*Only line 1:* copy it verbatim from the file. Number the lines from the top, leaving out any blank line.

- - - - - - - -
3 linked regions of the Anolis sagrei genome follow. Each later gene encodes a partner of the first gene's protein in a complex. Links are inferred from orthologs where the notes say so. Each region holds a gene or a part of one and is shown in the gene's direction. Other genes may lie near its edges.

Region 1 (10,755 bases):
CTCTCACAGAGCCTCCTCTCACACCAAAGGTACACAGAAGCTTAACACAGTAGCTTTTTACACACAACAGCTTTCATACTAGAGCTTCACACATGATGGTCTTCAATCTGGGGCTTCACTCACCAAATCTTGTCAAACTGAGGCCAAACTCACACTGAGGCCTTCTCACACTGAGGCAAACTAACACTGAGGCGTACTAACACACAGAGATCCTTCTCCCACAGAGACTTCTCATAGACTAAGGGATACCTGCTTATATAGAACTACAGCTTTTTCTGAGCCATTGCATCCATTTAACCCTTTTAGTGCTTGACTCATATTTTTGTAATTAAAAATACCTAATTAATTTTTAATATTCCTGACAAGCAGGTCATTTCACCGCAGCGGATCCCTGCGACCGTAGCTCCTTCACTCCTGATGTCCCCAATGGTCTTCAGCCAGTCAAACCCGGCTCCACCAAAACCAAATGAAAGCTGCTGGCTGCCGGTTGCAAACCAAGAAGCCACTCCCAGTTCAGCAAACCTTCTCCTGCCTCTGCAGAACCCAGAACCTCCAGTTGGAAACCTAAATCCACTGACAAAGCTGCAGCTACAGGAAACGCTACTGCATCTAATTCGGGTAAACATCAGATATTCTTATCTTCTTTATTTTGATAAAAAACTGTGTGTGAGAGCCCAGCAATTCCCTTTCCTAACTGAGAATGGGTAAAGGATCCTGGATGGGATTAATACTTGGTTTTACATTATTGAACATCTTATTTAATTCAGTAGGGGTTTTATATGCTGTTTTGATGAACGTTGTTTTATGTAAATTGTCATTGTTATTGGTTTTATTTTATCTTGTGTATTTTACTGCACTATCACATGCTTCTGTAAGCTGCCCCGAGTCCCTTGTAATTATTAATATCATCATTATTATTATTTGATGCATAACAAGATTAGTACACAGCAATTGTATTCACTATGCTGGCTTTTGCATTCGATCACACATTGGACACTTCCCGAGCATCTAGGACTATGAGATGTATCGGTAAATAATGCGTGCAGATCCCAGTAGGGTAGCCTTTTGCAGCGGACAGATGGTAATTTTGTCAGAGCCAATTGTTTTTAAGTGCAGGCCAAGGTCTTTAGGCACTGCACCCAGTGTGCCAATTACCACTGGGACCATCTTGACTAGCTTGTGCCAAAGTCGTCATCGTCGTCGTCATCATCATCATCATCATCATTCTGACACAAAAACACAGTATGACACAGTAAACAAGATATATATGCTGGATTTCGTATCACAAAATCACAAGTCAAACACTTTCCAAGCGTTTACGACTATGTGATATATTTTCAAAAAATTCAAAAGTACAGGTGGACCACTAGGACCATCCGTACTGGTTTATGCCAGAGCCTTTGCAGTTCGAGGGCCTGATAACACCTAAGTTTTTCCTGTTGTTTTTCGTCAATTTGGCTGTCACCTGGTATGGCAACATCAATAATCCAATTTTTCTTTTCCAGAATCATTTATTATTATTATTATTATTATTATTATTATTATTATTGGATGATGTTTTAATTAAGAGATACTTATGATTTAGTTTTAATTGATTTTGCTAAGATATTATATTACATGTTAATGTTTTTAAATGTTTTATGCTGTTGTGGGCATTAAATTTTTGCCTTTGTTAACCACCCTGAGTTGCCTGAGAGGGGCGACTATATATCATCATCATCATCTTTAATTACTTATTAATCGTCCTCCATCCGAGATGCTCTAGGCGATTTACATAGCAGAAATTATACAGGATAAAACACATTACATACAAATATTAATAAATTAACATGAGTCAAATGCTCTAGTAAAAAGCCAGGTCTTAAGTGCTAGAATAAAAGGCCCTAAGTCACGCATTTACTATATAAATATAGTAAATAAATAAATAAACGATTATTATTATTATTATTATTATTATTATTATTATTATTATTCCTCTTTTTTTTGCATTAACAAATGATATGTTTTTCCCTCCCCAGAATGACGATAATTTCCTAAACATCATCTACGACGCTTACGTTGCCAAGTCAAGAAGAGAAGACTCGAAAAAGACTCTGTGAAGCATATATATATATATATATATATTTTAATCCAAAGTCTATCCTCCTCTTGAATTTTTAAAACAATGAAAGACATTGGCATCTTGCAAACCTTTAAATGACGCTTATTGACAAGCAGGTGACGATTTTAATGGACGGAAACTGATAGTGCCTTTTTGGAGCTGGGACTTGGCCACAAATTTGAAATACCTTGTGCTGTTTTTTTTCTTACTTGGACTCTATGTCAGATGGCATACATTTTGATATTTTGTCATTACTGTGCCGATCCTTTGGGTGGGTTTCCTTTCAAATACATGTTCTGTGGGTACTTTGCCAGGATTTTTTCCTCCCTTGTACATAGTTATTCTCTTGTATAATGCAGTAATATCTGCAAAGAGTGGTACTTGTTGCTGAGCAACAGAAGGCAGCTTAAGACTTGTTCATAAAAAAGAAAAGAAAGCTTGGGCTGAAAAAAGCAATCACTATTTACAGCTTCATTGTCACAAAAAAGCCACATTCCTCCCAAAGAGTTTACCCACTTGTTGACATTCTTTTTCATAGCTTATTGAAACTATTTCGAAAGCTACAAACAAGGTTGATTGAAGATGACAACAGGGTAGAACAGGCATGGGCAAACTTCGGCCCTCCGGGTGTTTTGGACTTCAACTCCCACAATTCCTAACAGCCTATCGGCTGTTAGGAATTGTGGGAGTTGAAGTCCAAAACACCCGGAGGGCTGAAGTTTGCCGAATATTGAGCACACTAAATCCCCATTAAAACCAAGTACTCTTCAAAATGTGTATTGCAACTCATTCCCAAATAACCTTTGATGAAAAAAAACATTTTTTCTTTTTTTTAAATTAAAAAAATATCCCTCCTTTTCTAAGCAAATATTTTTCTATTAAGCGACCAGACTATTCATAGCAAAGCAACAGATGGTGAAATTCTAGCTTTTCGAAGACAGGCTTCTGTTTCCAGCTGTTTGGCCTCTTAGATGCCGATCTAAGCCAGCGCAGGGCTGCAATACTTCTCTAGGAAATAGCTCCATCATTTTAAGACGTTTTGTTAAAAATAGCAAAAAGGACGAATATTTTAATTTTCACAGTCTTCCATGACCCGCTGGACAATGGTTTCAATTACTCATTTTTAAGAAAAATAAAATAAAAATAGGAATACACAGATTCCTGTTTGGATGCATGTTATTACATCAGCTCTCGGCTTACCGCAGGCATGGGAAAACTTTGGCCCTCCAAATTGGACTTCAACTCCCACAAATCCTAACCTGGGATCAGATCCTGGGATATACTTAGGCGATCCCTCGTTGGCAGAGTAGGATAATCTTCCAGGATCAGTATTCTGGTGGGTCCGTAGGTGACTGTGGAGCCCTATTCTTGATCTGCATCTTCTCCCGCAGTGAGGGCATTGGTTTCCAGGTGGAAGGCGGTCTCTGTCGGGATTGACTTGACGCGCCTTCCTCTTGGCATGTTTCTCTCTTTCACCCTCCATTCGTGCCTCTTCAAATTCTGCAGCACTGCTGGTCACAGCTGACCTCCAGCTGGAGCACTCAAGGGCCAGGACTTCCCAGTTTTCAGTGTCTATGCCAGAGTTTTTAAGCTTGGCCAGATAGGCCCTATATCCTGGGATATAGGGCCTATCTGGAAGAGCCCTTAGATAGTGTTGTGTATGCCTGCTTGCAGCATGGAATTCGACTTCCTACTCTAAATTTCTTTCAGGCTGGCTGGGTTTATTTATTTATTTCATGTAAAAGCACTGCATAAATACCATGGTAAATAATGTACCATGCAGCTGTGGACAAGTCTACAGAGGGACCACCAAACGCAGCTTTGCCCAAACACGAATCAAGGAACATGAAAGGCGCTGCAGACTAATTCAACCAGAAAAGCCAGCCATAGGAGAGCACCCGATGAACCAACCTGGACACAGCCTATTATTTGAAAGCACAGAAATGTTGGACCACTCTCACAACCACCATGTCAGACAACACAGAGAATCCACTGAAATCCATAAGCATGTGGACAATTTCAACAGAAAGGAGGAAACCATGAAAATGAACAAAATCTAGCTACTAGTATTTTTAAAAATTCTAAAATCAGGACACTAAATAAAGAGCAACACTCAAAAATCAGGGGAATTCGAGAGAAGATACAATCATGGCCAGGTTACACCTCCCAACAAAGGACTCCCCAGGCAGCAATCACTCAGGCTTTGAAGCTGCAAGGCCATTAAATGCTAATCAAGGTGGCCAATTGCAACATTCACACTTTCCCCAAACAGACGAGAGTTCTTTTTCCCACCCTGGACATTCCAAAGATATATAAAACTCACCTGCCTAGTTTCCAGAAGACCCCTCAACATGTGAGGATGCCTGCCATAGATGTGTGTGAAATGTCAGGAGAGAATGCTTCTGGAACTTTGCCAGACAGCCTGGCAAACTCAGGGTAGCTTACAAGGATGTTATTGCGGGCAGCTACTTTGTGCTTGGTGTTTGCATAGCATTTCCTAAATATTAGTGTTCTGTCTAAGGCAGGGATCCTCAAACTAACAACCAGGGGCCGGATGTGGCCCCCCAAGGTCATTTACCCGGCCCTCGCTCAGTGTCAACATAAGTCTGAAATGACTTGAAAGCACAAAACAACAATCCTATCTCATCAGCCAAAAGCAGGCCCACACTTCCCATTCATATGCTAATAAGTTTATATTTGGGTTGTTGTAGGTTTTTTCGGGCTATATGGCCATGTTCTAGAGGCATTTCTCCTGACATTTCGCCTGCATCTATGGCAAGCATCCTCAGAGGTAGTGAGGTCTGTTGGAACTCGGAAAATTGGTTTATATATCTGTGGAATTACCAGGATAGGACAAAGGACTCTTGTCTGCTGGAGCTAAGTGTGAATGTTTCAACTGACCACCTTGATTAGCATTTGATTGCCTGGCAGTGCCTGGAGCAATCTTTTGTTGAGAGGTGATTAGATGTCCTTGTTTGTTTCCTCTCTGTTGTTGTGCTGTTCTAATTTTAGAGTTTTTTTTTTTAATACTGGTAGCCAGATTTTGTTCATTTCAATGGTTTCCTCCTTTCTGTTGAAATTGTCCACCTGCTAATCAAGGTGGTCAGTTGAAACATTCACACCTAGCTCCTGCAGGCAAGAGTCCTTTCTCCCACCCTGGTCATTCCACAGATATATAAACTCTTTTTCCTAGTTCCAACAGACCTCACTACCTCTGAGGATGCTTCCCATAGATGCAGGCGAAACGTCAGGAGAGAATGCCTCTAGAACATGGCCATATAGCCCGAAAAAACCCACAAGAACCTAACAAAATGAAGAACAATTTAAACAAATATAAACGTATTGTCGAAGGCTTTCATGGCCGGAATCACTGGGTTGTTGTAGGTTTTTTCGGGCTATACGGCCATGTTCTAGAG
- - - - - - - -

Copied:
3 linked regions of the Anolis sagrei genome follow. Each later gene encodes a partner of the first gene's protein in a complex. Links are inferred from orthologs where the notes say so. Each region holds a gene or a part of one and is shown in the gene's direction. Other genes may lie near its edges.